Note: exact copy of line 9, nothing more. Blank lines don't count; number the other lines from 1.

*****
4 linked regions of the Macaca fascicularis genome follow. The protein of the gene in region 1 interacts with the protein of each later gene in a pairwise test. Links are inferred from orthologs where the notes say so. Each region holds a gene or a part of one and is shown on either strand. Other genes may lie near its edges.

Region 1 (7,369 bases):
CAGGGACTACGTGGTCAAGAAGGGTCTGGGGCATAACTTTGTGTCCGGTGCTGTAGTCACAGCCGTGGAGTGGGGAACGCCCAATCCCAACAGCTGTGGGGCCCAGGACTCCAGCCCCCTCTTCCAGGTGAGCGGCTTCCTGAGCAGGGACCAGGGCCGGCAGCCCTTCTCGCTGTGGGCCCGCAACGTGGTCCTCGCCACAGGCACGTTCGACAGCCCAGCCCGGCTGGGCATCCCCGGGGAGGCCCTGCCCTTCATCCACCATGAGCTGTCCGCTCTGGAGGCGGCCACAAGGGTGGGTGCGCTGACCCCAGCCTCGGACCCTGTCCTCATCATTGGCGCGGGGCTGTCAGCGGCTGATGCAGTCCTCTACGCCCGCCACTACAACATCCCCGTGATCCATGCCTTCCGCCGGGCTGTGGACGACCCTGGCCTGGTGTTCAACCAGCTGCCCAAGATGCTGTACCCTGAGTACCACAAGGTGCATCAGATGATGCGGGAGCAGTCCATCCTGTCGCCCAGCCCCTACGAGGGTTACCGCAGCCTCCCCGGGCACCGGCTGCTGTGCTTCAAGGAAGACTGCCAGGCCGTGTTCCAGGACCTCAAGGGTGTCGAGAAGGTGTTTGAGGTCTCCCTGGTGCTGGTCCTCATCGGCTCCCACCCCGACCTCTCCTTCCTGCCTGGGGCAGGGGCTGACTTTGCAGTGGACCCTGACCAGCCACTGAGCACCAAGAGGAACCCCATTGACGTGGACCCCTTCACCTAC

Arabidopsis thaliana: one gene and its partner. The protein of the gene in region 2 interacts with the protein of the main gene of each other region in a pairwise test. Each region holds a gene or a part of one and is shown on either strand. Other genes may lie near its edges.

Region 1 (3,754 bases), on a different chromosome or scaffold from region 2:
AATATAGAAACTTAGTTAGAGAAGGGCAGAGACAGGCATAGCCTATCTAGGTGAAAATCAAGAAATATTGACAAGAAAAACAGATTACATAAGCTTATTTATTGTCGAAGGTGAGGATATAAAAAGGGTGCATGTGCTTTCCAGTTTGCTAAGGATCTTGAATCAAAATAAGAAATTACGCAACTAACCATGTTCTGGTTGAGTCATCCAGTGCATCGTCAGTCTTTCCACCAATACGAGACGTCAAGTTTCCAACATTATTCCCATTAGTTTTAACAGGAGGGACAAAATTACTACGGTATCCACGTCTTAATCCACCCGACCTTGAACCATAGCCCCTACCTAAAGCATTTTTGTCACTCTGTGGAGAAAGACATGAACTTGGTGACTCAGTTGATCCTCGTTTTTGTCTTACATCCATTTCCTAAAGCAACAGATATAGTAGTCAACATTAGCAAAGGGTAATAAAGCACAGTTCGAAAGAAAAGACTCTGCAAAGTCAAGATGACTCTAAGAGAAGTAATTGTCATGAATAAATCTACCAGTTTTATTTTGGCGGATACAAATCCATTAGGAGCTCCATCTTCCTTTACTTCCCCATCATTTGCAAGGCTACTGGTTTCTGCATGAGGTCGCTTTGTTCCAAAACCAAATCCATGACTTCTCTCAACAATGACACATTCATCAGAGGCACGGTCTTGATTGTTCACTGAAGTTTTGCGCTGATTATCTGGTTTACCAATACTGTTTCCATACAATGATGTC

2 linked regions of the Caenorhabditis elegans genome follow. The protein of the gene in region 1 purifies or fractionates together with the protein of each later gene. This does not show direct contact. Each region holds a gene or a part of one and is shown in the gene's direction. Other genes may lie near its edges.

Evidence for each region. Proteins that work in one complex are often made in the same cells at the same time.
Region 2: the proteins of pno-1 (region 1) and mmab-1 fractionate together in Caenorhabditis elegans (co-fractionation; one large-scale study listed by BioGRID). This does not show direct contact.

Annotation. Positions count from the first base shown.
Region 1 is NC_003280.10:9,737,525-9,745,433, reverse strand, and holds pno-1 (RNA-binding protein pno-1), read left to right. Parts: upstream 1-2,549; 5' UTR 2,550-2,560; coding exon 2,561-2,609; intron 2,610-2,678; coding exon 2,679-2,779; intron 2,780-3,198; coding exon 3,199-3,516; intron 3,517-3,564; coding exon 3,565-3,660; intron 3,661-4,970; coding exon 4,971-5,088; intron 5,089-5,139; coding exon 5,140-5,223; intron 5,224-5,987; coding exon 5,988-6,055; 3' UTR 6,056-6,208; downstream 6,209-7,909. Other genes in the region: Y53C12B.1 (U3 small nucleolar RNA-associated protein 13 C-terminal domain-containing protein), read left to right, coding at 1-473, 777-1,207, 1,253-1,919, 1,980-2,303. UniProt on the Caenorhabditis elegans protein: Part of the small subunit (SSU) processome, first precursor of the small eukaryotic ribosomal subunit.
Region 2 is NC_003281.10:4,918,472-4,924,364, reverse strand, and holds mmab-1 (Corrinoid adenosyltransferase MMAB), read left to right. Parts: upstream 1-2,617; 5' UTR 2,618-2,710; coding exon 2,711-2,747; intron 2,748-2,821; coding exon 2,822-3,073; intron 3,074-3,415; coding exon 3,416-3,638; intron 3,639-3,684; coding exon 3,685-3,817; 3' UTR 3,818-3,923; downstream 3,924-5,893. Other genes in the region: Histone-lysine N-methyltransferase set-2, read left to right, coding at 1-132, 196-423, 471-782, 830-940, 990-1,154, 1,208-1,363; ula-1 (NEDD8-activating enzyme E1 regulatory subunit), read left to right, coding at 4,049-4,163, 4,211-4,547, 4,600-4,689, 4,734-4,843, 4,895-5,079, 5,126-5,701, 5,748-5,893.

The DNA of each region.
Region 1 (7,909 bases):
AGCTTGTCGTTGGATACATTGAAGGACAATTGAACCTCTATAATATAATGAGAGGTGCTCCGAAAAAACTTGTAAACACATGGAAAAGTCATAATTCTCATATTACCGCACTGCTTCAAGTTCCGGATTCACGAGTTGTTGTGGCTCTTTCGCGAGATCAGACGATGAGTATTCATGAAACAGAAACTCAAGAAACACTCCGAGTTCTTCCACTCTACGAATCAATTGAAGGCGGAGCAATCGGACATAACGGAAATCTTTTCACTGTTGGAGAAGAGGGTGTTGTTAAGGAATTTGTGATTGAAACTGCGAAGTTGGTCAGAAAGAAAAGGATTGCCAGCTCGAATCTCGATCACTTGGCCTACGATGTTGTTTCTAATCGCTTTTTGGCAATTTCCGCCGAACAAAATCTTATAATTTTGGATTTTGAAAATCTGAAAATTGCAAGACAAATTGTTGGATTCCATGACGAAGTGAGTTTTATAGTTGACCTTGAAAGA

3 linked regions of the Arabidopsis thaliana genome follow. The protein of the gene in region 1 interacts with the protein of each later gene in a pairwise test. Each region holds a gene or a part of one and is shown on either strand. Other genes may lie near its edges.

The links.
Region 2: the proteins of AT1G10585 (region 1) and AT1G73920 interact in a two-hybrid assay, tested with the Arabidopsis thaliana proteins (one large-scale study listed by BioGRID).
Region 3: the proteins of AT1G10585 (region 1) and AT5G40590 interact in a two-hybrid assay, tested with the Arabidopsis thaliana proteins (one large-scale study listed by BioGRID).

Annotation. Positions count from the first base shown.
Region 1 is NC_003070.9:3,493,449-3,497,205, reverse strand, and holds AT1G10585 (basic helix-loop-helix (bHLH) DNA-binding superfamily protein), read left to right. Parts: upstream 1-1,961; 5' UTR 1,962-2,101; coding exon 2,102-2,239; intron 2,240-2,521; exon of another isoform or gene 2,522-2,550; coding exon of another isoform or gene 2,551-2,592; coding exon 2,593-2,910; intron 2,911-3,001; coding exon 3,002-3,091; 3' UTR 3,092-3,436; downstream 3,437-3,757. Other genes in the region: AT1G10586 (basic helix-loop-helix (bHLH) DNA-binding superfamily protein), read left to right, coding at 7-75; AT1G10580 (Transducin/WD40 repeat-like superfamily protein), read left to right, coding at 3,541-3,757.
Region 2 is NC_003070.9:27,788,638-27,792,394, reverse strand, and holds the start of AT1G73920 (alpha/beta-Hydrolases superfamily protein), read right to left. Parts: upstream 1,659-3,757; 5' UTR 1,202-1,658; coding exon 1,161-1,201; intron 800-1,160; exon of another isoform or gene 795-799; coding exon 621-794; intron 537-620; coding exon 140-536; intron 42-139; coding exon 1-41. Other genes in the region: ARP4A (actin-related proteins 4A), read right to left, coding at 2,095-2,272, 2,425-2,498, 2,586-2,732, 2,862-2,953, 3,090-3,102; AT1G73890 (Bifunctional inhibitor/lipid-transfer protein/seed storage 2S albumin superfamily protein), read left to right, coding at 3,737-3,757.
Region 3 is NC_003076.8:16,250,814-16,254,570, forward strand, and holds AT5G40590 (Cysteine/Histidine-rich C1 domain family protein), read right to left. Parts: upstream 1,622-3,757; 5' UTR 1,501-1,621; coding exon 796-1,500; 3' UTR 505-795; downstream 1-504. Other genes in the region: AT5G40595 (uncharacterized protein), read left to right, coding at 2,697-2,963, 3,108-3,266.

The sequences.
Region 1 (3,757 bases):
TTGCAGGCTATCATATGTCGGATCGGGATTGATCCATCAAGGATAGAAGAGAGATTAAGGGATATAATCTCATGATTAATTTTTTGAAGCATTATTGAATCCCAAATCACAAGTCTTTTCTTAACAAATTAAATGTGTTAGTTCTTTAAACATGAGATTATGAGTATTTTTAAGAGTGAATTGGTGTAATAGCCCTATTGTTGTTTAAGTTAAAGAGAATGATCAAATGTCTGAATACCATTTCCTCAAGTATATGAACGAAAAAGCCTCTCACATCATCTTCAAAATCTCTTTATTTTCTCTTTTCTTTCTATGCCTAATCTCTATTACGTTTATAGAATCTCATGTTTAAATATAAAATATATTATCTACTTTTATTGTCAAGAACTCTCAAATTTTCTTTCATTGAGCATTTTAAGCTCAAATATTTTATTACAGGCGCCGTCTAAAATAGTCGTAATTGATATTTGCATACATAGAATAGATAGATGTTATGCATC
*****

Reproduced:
Region 2: the proteins of pno-1 (region 1) and mmab-1 fractionate together in Caenorhabditis elegans (co-fractionation; one large-scale study listed by BioGRID). This does not show direct contact.